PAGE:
Like or dislike on a personal level, Volkmann is busy training per usual for this dangerous adversary with Greg Nelson’s team at the Minnesota Martial Arts Academy. Escudero’s record is heavy on submission victories (13 of 19), so obviously, Volkmann is preparing for the very probable ground battle with Escudero, but he has also been working extensively on improving his standup, which will help with him getting the fights to the ground.

“The thing about his strength is it is wrestling too, so I’m not as concerned about that,” says Volkmann. “My main goal is to try and stay standing because I want to open up my standup game. The key to fighting a guy like Efrain, it is going to be hard as hell to take this guy down, so I'm going to have to have a better standup game to set up for better takedowns. I want to work on opening my standup to transition to takedowns better. I spar twice a week. I work on my hands three or four times a week. I do big work with the coach doing kicks with the heavy bag and he's got me hitting all types of pads. In high school, I did boxing for three years, Golden Gloves boxing. I didn't do any Muay Thai or nothing. I had three fights in boxing. I fought the sheriff's kid.”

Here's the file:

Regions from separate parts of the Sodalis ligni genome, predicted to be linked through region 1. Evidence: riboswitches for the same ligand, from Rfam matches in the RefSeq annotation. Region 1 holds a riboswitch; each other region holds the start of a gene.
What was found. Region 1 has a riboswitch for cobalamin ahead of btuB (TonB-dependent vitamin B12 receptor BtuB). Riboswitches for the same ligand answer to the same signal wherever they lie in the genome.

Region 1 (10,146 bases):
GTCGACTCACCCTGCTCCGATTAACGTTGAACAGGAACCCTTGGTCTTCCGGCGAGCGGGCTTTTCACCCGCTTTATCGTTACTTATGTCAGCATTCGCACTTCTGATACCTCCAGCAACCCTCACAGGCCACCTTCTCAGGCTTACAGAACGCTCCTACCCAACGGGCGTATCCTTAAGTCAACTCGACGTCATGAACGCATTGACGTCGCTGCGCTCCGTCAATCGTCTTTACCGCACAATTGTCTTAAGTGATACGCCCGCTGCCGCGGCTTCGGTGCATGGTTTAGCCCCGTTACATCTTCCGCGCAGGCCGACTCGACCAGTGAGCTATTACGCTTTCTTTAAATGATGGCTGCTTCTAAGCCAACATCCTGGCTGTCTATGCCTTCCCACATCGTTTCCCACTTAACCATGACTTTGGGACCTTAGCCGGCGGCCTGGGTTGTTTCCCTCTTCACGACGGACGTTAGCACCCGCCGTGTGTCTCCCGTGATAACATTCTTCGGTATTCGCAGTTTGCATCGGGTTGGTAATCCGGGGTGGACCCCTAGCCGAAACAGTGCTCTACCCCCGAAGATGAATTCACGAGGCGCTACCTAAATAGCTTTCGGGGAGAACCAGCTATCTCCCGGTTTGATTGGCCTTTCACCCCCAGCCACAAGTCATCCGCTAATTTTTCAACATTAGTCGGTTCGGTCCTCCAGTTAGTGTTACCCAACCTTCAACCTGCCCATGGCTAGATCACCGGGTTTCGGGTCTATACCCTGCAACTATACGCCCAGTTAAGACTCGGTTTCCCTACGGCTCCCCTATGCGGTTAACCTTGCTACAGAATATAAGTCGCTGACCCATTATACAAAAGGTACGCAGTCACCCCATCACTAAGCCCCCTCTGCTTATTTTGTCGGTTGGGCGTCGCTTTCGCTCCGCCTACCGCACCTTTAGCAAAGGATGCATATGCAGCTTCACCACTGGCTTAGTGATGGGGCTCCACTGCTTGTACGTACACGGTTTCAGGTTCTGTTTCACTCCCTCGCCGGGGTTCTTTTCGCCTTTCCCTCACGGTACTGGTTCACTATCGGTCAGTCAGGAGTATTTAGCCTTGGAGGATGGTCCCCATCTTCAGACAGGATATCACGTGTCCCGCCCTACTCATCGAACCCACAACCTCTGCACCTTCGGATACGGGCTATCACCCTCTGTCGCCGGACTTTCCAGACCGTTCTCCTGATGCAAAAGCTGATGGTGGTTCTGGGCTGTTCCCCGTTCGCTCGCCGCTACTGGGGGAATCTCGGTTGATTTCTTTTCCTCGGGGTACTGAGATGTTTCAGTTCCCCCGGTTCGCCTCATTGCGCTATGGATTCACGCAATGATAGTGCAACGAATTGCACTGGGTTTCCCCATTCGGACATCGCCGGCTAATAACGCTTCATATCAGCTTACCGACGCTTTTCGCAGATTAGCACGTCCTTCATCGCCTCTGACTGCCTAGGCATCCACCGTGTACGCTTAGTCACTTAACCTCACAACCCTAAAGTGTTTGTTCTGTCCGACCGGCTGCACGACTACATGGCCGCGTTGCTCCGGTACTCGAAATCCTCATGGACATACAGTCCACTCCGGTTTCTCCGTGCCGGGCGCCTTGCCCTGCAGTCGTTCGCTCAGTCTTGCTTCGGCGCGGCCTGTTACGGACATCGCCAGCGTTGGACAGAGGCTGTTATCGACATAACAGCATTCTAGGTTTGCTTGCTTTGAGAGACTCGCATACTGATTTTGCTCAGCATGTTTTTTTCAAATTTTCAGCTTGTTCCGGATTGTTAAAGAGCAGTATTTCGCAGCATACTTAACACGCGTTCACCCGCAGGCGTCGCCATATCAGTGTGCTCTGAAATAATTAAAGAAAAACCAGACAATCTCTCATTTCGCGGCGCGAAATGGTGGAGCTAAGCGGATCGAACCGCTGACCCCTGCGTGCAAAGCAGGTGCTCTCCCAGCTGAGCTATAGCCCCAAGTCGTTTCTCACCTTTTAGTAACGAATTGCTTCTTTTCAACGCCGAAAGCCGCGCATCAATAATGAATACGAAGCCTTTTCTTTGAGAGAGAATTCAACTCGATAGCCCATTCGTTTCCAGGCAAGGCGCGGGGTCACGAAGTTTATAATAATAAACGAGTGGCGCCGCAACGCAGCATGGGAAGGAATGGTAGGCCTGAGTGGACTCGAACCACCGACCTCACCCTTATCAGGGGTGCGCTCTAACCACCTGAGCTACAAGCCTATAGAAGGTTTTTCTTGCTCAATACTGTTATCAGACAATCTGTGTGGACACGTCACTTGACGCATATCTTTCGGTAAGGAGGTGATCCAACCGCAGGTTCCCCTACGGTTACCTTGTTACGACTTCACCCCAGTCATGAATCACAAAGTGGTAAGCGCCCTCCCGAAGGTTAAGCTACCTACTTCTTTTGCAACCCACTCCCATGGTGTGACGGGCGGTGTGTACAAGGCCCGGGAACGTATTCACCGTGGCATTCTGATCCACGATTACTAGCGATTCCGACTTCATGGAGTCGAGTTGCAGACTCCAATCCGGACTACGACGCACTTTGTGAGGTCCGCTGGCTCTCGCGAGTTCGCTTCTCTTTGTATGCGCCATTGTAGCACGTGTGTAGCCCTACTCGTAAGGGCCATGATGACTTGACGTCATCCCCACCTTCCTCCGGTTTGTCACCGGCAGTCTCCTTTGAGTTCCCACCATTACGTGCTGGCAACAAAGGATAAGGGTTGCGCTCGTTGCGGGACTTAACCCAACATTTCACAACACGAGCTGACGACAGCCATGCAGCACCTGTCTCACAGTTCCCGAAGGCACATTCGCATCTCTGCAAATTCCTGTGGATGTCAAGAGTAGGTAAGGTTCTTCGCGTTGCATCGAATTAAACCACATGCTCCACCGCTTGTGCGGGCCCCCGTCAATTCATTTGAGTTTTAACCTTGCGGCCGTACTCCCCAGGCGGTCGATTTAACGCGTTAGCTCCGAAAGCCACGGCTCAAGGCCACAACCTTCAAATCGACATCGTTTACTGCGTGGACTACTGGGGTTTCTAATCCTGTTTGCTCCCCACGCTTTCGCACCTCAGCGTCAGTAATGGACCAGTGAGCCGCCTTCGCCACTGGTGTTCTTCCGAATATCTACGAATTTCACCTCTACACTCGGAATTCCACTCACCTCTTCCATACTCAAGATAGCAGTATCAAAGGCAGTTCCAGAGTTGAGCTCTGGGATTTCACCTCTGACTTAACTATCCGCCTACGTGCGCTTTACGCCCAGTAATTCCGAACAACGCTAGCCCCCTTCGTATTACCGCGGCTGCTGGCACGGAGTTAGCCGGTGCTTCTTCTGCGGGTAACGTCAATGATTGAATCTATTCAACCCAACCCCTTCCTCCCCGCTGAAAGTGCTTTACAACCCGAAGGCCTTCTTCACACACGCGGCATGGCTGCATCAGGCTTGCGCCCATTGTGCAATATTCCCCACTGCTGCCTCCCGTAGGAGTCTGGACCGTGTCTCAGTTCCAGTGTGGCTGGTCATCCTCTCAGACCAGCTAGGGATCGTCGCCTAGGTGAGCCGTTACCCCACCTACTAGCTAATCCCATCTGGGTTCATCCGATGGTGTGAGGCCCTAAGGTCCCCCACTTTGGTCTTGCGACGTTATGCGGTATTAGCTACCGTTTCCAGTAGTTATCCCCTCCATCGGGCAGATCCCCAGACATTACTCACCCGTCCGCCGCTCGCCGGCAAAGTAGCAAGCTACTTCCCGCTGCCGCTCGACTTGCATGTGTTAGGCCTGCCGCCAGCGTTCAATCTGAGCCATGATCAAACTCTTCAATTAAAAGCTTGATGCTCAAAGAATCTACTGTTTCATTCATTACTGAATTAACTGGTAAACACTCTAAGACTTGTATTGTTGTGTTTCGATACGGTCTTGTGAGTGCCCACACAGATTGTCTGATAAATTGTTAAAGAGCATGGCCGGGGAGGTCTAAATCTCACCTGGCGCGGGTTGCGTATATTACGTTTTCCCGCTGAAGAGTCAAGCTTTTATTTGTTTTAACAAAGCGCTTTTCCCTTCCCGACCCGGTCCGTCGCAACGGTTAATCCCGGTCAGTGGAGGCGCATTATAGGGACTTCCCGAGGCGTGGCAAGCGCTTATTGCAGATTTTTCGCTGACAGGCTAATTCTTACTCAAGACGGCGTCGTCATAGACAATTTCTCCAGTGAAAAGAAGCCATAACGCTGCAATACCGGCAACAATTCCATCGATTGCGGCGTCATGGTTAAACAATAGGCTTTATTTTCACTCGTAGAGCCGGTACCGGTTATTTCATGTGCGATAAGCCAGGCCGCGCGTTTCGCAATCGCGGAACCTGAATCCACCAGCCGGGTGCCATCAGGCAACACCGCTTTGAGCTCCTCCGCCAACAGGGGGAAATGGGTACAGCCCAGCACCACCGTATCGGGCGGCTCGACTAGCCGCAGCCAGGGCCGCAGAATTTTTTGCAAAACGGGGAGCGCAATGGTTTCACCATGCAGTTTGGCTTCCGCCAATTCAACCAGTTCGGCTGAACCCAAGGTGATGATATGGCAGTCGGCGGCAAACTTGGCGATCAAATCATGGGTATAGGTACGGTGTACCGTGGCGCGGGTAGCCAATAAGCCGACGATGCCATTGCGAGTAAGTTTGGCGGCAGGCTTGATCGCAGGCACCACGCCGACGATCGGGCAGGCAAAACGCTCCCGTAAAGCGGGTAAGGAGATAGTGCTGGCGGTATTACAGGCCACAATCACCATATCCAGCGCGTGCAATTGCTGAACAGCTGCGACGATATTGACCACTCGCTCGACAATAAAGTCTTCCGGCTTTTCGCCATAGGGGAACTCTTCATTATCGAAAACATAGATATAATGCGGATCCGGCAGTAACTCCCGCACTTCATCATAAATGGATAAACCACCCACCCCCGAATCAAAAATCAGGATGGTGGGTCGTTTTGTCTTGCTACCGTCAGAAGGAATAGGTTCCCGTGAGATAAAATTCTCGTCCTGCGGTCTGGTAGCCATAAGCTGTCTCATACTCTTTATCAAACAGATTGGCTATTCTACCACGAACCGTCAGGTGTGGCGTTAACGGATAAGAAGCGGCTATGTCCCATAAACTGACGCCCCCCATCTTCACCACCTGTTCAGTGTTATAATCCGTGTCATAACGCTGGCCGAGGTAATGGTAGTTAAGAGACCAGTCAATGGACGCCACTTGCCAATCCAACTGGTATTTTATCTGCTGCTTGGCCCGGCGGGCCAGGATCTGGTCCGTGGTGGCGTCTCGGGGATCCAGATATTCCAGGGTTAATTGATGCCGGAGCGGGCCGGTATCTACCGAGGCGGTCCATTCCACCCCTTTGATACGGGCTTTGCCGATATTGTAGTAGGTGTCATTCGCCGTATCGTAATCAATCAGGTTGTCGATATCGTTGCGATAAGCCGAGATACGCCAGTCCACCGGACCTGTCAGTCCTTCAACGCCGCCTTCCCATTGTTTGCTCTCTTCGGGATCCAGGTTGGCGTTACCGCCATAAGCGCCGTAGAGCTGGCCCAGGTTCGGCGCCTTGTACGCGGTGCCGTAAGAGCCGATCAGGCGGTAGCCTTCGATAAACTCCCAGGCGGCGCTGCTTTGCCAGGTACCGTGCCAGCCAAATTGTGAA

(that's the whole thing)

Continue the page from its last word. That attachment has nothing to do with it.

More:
The most likely outcome in this scrap is these two trading submission attempts, and Volkmann has Escudero’s favorite techniques well scouted. “Efrain has a good front headlock and a good guillotine, so I've been working with Nik Lentz and a few other guys I work with to prevent the guillotine,” reveals Volkmann of what he expects from Escudero and offers up, like with the Castillo fight, a peek into his own playbook. “I've been working on a lot of kimuras, not so much armbars, and on top guillotines. I might go back to the D'arce. If he gives me that arm, I'm going for the D'arce.”